right to repurchase was still in effect, which prohibited a
private sale. Id. at ¶ 20. Plaintiff alleged
that HCRDA then evaded or denied access to documents
contained in FOIA requests made by Plaintiff's counsel.
Id. at ¶ 22. Plaintiff alleged that HCRDA was
told that certain documents, relating to the Special
Conditions, were no longer kept, but then visited the officer
a week later only to find the document but was further denied
access to HCRDA's minutes. Id. at ¶ 22.
Plaintiff then alleged that HCRDA then gave him one more day
to access the documents and that would fulfill his right to
access the record of a public entity. Id. at ¶
alleged that following those incidents, Plaintiff was sent a
letter by HCRDA's attorney stating that he has not been
abiding by the landscape maintenance conditions as required
by the covenants, and further alleged that other land owners
who are required to similarly maintain their landscape were
not approached. Id. at ¶27. Further
communication was made to discuss whether Plaintiff had
sufficiently remedied the landscape issue. Id.
¶ 30. Plaintiff alleged that he did not get confirmation
from HCRDA's attorney. Id. ¶ 34.
August 29, 2018, Plaintiff filed a Complaint alleging that
Defendant has failed to provide documents to him under West
Virginia's Freedom of Information Act and HCRDA has
committed fraud, conspiracy, and possession of false papers
against the United States. (ECF No. 1). On September 20,
2018, Defendant filed its Answer denying the allegations
contained in the Complaint. (ECF No. 9). On November 21,
2018, Defendant filed a Motion to Dismiss. (ECF No. 16). On
December 21, 2018, Plaintiff filed his Response to
Defendant's Motion to Dismiss (ECF No. 28). On January 7,
2019, Plaintiff filed a Motion to Amend the Complaint (ECF
No. 33), which was granted on January 9, 2019. (ECF No. 38).
On January 31, 2019, Defendant filed a Motion for Protective
Order and Stay of Discovery until the final disposition of
the pending Motion to Dismiss (ECF No. 50), which was granted
on February 5, 2019. (ECF No. 51). On May 29, 2019, Defendant
filed a Motion to Dismiss Plaintiff's First Amended
Complaint. (ECF No. 58, 59). On April 23, 2019, Plaintiff
filed a Response in Opposition of Defendant's Motion to
Dismiss Plaintiff's First Amended Complaint. (ECF No.
63). On May 3, 2019, Defendant filed a Reply to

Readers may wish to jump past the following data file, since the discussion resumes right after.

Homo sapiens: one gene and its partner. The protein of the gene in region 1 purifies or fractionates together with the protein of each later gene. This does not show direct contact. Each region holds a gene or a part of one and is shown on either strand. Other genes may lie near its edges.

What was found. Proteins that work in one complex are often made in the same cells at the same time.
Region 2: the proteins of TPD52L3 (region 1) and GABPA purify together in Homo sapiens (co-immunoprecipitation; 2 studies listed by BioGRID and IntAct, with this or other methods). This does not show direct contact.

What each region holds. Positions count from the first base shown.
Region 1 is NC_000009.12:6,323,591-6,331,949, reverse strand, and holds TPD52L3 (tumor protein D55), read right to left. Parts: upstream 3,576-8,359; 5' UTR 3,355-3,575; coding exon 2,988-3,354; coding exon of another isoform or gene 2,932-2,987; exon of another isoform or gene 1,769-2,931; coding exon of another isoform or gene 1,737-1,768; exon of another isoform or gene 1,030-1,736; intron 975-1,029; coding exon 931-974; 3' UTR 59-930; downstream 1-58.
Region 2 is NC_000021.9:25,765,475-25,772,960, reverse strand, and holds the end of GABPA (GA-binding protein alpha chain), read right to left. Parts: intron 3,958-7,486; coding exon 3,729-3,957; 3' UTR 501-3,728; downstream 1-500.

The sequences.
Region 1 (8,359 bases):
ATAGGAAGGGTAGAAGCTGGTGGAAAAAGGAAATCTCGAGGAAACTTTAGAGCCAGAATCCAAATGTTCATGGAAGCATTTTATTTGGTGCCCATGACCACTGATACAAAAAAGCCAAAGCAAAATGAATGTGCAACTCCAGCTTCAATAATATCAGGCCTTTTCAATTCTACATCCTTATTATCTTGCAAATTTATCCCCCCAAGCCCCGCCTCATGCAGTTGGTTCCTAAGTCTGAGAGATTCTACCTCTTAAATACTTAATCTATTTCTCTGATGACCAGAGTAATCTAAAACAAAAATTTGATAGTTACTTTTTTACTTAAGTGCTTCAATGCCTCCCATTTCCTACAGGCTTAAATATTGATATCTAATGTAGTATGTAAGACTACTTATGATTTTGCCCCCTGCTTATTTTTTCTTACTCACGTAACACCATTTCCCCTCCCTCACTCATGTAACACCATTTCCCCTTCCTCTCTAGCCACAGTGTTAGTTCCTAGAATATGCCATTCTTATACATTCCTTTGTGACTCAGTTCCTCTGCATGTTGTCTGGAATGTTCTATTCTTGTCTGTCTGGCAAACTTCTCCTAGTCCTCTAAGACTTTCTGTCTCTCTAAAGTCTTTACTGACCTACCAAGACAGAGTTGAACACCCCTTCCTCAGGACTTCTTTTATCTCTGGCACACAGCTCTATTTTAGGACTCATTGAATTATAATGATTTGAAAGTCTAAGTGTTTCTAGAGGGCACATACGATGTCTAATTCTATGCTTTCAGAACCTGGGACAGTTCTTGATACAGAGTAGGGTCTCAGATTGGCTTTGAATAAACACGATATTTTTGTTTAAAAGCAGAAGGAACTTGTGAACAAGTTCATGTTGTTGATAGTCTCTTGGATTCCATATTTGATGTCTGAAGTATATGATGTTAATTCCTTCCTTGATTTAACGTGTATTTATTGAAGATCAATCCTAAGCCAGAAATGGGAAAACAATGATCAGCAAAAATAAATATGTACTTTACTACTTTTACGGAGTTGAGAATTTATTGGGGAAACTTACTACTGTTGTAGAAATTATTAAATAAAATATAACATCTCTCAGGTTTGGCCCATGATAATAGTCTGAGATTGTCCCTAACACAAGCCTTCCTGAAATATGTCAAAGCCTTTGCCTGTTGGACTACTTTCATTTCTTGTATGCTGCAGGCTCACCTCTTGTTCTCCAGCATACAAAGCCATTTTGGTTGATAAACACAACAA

Plaintiff's Response. (ECF No. 64).
Plaintiff's Complaint (ECF No. 1)
August 29, 2018, Plaintiff filed a Complaint before this
court. (ECF No. 1). Plaintiff alleged that the above factual
background constituted a violation of 13 C.F.R. §
314.4-Authorized Use of Project Property; 13 C.F.R. §
309.1-Redistributions under parts 303, 305, and 206; Major
Fraud Against the United States in violation of 18 U.S.C.
§ 1031; Conspiracy to commit offense or to defraud
United States in violation of 18 U.S.C. § 371;
Possession of False Papers to Defraud the United States in
violation of 18 U.S.C. § 1002; Conspiracy Against Rights
in Violation of 18 U.S.C. § 241; and Deprivation of
Rights under Color of Law in violation of 18 U.S.C. §
Defendant's Motion to Dismiss (hereinafter “Initial
Motion”) (ECF No. 16)
November 21, 2018, Defendant filed its Motion to Dismiss and
argued that the Complaint should be dismissed in its entirety
for failure to state a claim. (ECF No. 16). Defendant next
argued that that Plaintiff's cause of action pursuant to
13 C.F.R. §§ 314.3 and 309.1 must be dismissed
because Plaintiff does not have standing to recover damages
pursuant to these regulations. (Def. Mot. at 2). Defendant
further argued that 18 U.S.C. §§ 241, 242, 371,
1031, and 1002 are criminal statutes that do not create a
private cause of action. Id. 2-4.
Defendant argued that as a political subdivision, HCRDA has
immunity from suit arising from the alleged intentional
actions of Defendant. Id. at 4. Finally, Defendant
argued that the Complaint should be dismissed for failure to
state a claim and that Plaintiff's Complaint
“contains nothing more than speculative legal
conclusions that are unsupported by any applicable law to
support his claims against Development Authority.”